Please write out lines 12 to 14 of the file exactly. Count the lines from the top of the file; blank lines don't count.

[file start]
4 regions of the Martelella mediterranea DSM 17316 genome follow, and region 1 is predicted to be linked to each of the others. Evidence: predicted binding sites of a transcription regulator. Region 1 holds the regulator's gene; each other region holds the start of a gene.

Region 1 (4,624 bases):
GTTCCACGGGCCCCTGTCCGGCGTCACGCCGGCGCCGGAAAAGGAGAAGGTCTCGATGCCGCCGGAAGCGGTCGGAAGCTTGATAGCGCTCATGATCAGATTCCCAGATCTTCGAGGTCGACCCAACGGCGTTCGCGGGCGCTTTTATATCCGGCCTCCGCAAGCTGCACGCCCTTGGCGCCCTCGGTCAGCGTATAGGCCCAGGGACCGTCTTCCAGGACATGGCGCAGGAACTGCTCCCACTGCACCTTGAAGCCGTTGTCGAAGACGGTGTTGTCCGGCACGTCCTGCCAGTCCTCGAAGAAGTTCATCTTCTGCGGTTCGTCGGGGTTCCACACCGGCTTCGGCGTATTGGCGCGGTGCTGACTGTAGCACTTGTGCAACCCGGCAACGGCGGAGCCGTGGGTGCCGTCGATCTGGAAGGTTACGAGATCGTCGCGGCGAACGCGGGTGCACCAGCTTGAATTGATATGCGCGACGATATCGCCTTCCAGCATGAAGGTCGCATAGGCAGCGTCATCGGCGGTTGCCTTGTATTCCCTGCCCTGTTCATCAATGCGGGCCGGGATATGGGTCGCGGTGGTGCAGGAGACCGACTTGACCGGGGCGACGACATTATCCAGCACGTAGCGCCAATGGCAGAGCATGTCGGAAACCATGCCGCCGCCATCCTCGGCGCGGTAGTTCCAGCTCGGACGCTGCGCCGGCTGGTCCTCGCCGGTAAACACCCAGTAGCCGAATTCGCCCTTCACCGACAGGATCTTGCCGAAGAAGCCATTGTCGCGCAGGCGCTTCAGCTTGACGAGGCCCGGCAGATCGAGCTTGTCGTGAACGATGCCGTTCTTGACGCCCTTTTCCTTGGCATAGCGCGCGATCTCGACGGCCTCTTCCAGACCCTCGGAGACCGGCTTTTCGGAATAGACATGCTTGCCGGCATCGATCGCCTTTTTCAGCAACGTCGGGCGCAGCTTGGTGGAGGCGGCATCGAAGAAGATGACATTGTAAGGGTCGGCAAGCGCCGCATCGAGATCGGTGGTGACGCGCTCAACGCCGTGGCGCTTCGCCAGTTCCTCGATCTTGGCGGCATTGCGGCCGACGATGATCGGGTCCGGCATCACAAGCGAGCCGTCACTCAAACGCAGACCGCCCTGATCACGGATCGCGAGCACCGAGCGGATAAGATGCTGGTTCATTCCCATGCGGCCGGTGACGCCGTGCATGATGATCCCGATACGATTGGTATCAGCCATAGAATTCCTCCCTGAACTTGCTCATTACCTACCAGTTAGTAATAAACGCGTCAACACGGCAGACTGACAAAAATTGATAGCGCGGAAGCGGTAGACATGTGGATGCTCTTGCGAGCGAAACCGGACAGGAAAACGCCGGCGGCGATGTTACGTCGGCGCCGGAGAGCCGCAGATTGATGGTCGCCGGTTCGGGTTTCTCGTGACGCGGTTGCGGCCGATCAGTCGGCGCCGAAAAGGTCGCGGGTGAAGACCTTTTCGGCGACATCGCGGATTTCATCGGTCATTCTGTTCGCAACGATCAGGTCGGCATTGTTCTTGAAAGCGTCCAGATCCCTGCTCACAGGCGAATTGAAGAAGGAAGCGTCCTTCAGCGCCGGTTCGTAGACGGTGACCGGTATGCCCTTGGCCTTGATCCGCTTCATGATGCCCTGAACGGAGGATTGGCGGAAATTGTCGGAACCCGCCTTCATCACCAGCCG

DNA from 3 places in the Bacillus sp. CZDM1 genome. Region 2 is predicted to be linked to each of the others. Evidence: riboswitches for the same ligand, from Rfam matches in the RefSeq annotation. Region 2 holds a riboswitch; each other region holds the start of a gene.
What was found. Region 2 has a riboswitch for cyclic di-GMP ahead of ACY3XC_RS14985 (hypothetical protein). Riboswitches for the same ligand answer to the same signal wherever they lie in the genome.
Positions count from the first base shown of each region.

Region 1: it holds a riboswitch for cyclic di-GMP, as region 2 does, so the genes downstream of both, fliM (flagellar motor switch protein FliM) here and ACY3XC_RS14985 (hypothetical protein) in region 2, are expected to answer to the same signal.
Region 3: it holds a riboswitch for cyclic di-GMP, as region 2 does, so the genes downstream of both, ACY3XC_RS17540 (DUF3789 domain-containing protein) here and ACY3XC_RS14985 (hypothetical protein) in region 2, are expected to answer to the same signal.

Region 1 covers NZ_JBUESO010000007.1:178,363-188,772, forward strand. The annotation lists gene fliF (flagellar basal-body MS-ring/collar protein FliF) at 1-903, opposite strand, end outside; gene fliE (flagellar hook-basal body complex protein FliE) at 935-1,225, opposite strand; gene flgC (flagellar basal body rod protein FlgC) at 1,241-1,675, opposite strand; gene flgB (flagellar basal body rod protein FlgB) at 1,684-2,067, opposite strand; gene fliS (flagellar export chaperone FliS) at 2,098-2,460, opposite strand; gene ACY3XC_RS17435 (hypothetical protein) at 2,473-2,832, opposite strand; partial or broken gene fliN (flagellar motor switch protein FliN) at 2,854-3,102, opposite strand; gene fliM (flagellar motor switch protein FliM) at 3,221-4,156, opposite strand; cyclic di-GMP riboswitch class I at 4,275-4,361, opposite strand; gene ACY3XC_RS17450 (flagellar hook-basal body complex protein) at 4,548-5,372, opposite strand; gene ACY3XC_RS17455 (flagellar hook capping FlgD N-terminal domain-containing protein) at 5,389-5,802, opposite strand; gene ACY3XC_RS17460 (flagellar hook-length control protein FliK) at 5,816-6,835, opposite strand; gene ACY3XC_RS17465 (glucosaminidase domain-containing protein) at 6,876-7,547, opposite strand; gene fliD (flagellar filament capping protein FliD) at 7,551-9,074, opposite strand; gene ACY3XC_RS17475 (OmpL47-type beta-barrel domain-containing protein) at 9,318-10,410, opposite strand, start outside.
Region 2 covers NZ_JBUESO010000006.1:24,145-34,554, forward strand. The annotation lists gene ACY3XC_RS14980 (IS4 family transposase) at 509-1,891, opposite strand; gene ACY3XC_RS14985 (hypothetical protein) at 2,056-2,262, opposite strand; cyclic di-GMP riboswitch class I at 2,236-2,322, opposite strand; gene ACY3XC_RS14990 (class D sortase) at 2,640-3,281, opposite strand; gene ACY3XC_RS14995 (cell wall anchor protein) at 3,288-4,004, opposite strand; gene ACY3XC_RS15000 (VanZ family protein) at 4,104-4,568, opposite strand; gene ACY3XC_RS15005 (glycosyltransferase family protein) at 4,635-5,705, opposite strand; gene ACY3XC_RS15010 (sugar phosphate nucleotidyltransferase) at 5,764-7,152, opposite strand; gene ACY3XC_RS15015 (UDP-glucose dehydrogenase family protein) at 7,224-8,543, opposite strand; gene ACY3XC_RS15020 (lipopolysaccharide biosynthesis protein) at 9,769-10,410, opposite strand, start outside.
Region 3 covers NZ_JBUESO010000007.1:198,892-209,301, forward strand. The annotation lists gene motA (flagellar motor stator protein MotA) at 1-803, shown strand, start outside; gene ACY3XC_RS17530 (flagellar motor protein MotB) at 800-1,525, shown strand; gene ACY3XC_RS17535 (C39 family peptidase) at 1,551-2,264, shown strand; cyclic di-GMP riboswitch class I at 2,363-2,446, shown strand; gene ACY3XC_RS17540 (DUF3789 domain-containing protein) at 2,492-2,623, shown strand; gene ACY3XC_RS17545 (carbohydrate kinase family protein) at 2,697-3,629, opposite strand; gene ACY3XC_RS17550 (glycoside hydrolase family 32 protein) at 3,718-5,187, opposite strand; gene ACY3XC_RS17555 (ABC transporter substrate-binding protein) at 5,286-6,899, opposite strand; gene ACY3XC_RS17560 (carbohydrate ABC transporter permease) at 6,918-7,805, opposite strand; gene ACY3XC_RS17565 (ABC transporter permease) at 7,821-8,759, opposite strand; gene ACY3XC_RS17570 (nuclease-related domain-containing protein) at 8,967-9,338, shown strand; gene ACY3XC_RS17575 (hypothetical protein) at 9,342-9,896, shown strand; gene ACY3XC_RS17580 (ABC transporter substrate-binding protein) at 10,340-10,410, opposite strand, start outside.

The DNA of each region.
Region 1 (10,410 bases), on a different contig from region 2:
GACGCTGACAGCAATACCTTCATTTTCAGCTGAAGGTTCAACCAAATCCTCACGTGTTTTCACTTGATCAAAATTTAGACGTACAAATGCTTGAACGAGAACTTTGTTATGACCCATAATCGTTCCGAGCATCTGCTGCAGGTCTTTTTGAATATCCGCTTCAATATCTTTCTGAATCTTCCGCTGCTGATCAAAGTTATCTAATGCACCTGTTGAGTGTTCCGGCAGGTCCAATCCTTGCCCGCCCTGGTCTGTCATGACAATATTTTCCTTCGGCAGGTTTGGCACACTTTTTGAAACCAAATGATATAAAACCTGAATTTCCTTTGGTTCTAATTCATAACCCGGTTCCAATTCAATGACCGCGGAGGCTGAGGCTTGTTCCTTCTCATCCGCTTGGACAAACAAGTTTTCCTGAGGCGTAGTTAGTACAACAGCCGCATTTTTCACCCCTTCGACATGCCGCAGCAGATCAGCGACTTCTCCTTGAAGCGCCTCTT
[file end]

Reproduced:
The DNA of each region.
Region 1 (10,410 bases), on a different contig from region 2:
GACGCTGACAGCAATACCTTCATTTTCAGCTGAAGGTTCAACCAAATCCTCACGTGTTTTCACTTGATCAAAATTTAGACGTACAAATGCTTGAACGAGAACTTTGTTATGACCCATAATCGTTCCGAGCATCTGCTGCAGGTCTTTTTGAATATCCGCTTCAATATCTTTCTGAATCTTCCGCTGCTGATCAAAGTTATCTAATGCACCTGTTGAGTGTTCCGGCAGGTCCAATCCTTGCCCGCCCTGGTCTGTCATGACAATATTTTCCTTCGGCAGGTTTGGCACACTTTTTGAAACCAAATGATATAAAACCTGAATTTCCTTTGGTTCTAATTCATAACCCGGTTCCAATTCAATGACCGCGGAGGCTGAGGCTTGTTCCTTCTCATCCGCTTGGACAAACAAGTTTTCCTGAGGCGTAGTTAGTACAACAGCCGCATTTTTCACCCCTTCGACATGCCGCAGCAGATCAGCGACTTCTCCTTGAAGCGCCTCTT